For many people (including myself) who received a mental health diagnosis as a young adult, the idea of reaching adulthood and thriving can feel a little (OK, a lot) overwhelming. For those whose diagnoses came a little later, figuring out how to adjust so you can continue to maintain your lifestyle offers a seemingly impossible ultimatum. At the end of the day, the question remains the same: how do I keep a career when my own mental health is a full-time job?
Here are seven things that make that question even more complicated.
Whether it’s depression, mania or hypomania, concentration can be a crapshoot when it comes to productivity. Try breaking your day into little chunks that allow for breaks. If your work is time-sensitive, try starting with something that can be accomplished quickly or easily. That will help boost your confidence the project can be completed. Needing to take a break isn’t a weakness, but you may find it comes up on your yearly reviews.
2. Risky behaviors.
Mania is known for a lot of things — impulsive behavior included. While the hope is that law enforcement doesn’t need to be involved, sometimes mania results in hospitalization or jail time. It may also look like gambling debts or hypersexuality among co-workers. This all has the possibility of negatively impacting job prospects and steady employment. The fallout from these risky behaviors can often be just as damaging as mania itself.
3. Short-term creative spurts.
Creativity is something that goes hand-in-hand with bipolar disorder. Using those moments of creativity for marketing, art or other business uses can be fantastic when it works, but often those moments of expression and “genius” are lost when moods and energy levels change. When your boss sees the decrease in productivity, you may find yourself being asked questions you don’t have the energy to answer.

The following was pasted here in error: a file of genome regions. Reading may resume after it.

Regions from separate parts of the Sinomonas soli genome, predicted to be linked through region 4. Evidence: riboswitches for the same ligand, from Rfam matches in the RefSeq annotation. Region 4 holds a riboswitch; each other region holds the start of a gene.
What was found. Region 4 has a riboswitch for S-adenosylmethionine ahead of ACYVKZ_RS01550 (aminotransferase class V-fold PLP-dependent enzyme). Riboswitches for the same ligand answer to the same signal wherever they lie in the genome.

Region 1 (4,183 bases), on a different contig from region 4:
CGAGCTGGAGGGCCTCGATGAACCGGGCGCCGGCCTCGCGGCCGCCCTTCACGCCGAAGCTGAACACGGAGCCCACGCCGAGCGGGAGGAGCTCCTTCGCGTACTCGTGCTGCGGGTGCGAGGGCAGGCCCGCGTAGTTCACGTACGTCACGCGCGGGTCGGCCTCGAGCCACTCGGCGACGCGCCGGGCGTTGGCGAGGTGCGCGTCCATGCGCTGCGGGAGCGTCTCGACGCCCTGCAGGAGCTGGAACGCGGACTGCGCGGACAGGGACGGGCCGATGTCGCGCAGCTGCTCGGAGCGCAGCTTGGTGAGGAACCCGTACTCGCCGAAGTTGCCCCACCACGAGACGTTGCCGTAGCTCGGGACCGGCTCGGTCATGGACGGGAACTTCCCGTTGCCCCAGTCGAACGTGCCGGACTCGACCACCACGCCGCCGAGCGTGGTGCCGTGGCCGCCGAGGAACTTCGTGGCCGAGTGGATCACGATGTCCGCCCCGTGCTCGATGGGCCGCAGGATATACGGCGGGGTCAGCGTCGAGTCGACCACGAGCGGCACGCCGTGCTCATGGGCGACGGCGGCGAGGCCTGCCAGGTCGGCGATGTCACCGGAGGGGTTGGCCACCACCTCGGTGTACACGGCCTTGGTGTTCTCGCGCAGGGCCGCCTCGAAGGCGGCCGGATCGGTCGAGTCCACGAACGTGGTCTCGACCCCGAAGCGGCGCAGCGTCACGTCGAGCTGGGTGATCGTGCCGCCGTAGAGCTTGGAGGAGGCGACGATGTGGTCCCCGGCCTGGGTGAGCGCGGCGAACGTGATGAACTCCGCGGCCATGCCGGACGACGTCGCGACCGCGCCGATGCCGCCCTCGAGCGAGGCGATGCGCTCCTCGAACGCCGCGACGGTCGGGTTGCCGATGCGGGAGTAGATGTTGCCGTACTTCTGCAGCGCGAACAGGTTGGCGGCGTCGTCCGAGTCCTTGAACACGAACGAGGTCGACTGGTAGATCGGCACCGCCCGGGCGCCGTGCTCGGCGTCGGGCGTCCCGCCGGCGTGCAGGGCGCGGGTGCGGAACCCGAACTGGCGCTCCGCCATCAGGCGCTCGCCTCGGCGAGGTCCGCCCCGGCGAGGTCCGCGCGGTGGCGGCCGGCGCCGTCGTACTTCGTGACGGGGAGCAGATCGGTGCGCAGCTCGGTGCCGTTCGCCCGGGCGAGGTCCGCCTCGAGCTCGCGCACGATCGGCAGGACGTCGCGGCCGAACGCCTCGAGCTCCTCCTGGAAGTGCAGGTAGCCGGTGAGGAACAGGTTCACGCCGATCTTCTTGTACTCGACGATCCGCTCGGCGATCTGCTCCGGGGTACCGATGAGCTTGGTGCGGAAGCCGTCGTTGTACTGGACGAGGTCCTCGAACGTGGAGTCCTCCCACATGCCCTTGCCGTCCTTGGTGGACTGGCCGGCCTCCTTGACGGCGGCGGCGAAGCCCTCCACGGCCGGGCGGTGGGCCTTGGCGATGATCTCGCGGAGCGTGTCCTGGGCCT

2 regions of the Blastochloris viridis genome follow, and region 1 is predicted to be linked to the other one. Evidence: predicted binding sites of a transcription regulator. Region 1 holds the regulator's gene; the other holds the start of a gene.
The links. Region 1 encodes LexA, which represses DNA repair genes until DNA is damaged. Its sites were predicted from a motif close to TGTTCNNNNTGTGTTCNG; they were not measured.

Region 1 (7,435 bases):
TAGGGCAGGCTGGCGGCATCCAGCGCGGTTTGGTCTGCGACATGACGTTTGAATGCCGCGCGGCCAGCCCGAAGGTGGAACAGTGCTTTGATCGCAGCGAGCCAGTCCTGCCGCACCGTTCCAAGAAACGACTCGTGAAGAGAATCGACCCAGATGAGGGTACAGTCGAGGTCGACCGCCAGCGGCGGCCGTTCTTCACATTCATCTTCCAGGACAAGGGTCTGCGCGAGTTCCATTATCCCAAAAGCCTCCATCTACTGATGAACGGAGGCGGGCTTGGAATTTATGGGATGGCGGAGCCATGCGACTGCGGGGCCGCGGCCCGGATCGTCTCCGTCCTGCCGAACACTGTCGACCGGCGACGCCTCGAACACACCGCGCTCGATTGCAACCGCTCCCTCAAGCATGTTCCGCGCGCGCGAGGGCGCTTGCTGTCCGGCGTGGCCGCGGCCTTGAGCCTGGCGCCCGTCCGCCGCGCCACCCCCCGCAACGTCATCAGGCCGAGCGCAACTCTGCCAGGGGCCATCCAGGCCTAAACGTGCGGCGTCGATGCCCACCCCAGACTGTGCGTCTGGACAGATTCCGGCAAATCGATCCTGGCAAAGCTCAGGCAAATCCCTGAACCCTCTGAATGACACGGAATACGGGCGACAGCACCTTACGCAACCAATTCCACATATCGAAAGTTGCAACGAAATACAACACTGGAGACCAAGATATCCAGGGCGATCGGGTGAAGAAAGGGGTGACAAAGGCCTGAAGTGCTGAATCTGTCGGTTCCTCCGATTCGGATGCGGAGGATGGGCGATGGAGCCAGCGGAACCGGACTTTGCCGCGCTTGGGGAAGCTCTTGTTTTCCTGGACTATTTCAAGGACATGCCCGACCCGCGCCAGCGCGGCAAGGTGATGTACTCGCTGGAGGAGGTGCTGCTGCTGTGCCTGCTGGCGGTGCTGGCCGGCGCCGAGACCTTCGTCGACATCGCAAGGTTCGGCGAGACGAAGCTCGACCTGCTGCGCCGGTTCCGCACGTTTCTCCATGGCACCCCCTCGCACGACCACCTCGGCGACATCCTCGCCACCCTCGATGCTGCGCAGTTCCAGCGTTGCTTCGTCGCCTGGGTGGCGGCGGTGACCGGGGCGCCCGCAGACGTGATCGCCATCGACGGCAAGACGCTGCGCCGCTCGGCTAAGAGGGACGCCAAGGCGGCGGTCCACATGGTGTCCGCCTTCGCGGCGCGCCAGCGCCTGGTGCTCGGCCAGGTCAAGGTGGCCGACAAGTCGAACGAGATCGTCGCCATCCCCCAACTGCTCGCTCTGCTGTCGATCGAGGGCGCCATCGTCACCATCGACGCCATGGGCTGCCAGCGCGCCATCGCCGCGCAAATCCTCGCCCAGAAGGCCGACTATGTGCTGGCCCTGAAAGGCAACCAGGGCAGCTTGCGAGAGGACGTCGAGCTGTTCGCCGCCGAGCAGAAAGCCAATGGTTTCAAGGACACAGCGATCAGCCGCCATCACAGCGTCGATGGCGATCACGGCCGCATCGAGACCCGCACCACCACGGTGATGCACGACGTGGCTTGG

4. Sick days.
This might be the obvious one. Sometimes mental health requires a sick day (or two). Jobs frequently have a strict attendance policy that doesn’t account for mental health. So it might be important to go to your hiring meeting or to your HR person with some ways to help fix the problem. Bosses are more willing to work with you if you come in with solutions and not just problems.
5. Insomnia and hypersomnia.
Insomnia and oversleeping might lead you to have similar problems as taking too many sick days would. Coming in with solutions such as staying late so you can take a nap at lunch, or working from home may create some spare time so you can catch some extra sleep. Using your “insomnia time” to pick out your clothes, make your lunch or mentally prepare for your day could help as well. Ultimately, this might be something your job doesn’t want to work around and you may have to make some difficult decisions.
If there’s one thing that seems to hover around mental health and jobs, it’s burnout. If you are burned-out of your job, you may find the only way to find relief is to find a new one. Do that too many times and suddenly you have a lot of explaining to do.
7. What starts in hypomania, fails in depression.
This was a difficult lesson for me to learn. I apply to so many “high-need” jobs when I’m hypomanic. Jobs that require me to be at my most creative all of the time. And while I can handle that task when my moods are up and when I’m pulling long days, as soon as my energy drops, I’m struggling to maintain those trends and commitments. Picking your jobs strategically, or being upfront with your boss may save you some heartache later.
The thing about bipolar disorder is no matter what job you choose, you’ll always feel like you’re working two. Taking care of yourself is a priority that, if ignored, will leave you unable to succeed for long. The scariest part of any job is asking for something you might not be given. Ask for an adjusted schedule. For a later shift. For help. Bosses and coworkers generally don’t respond well to being presented with a problem they have to account for. But if you bring a problem with possible solutions, you just might find you’re able to take on more than you thought you were capable of.
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